Jeff Swearingen: From an entrepreneur’s perspective, there’s always opportunity. The technology market is so saturated with companies and yet the market is moving so quickly. A young and agile company with some domain expertise can spot an opportunity and a gap in the market. That’s what SecureLink did. We found a gap in the market. We were ahead of it. We filled it, and we own it. Nobody does third-party remote access better than SecureLink.
If anyone is looking for an opportunity, you should have some domain expertise. My co-founder and I came from a technology and software background. We knew the people, problems, and the processes. One of the things I mentioned to entrepreneurs is to stay in your gold mine. If you know something about life insurance and if you understand that industry, that is gold. The closer you stick to that, the better served you’ll be.
Although many companies are serving the cyber security market, opportunities abound.
Sramana Mitra: Interesting. Just because of so much innovation and so many vendors that they have to deal with, the CISO’s life has become very complicated. Based on your interaction with CISOs, what is your impression of how they’re dealing with this complexity?
Jeff Swearingen: I don’t have a great answer to that. I have an incredible amount of respect for the CISO position. It’s one where there’s a lot more to lose than be gained. You don’t get your name in the paper for doing a great job as a CISO. I have a lot of the people who sit in that chair. The tenure is rather short in that position for a lot of different reasons.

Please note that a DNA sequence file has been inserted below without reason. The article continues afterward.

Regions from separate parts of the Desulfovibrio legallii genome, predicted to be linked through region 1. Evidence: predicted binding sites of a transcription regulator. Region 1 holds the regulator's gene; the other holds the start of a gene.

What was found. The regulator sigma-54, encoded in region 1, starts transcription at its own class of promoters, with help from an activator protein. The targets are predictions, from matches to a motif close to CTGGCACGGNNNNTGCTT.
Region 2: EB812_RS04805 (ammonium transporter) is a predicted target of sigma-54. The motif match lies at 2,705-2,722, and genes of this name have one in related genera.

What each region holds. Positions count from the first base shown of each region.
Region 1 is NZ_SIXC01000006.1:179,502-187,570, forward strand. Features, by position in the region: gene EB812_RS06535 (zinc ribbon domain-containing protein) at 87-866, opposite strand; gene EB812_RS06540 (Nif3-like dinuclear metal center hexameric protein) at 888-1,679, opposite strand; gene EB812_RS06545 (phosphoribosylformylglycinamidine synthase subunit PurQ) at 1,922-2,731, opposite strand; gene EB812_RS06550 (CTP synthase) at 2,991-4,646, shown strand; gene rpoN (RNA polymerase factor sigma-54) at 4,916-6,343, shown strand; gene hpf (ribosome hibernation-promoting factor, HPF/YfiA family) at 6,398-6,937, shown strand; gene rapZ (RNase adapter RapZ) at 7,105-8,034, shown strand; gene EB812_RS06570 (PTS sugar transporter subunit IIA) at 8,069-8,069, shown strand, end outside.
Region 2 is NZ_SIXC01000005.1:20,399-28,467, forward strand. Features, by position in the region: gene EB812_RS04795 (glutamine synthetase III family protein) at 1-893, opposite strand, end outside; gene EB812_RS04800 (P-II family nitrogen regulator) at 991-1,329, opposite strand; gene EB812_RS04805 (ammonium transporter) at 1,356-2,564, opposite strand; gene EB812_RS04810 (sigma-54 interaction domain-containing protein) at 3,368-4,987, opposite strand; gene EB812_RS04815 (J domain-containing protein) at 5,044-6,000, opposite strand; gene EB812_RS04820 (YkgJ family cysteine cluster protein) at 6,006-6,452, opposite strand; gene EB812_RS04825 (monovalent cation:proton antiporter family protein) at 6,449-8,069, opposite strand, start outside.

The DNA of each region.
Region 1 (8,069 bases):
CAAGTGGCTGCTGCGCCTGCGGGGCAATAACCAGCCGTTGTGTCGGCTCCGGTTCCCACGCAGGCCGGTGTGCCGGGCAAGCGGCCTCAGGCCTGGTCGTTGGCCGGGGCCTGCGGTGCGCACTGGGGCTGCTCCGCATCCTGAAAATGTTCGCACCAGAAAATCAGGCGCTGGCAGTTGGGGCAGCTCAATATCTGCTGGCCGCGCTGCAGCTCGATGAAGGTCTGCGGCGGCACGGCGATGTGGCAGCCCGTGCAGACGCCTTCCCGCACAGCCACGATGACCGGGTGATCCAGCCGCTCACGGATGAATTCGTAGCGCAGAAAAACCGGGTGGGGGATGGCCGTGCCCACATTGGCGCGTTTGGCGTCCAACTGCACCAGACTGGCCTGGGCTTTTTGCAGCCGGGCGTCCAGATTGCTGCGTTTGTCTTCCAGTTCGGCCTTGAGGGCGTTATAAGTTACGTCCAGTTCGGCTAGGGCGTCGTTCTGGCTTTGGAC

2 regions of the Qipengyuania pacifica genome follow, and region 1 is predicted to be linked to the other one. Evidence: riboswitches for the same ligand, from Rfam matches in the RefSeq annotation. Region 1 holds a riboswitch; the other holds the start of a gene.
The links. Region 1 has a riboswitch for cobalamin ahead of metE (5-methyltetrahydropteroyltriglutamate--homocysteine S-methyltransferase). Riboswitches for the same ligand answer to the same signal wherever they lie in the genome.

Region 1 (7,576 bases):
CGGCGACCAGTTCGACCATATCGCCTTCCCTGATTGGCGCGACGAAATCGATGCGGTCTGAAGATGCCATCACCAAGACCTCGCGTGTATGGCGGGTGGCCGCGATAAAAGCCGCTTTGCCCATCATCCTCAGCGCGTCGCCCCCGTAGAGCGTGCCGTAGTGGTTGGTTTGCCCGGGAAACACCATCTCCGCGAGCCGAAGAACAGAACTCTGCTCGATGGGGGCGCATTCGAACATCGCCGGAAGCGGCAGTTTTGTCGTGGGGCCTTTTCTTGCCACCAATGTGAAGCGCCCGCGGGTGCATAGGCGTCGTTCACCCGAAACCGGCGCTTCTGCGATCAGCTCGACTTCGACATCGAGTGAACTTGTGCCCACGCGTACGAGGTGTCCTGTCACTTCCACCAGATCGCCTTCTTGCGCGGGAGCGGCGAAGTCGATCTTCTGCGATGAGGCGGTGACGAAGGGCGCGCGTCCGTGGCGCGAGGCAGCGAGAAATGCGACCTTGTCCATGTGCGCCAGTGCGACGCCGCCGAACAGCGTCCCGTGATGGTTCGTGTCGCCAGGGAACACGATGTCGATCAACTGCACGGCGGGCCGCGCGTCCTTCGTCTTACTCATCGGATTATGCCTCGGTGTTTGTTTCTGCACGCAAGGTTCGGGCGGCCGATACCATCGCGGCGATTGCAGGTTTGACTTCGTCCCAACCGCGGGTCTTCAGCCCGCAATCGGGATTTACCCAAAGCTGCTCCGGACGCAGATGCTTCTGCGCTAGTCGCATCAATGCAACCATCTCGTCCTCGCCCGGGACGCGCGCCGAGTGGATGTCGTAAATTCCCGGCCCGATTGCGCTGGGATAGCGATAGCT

I’m a fan for working with best of breed. You have relationships with vendors who you know and trust and that are your core. For the specific cases like third-party remote access, I would say find somebody who specializes in the problem you’re trying to solve. Don’t let your dentist work on your car. You need a mechanic for your car.
Sramana Mitra: In going into the enterprise account, are you always successful going in directly or do you sometimes have to go partner with a trusted partner of a CISO?
Jeff Swearingen: We work direct. Our technology is one that has a benefit that the potential customer tends to get exposed to, not through a reseller or a consultant partner but from a technology vendor who would be delivering support. Just as a quick example, in the healthcare field where we have a large chunk of the largest healthcare software vendors, they’ll approach a hospital and explain to them that they want to use SecureLink to do remote support.
Ten years ago, they would say, “Drop dead. We’re not using anything but our VPN.” Today we’re known in healthcare. After the customer refuses, the vendor would say, “That’s bad because we enforce two-factor authentication. We have individual accounts. I’d like to show you this audit report where you get a recording of our sessions.” We reveal all of these benefits to the customer indirectly from the software vendor. That hospital or casino ends up buying the enterprise version of our technology.
Another one of the bits of advice I would give to any entrepreneur is, get lucky. One of the things that happened at SecureLink I’d love to take credit for but frankly was just luck was that magical influence we were able to have getting introduced to the other side of a connection by taking care of our customers.
Sramana Mitra: Good. Thank you for your time.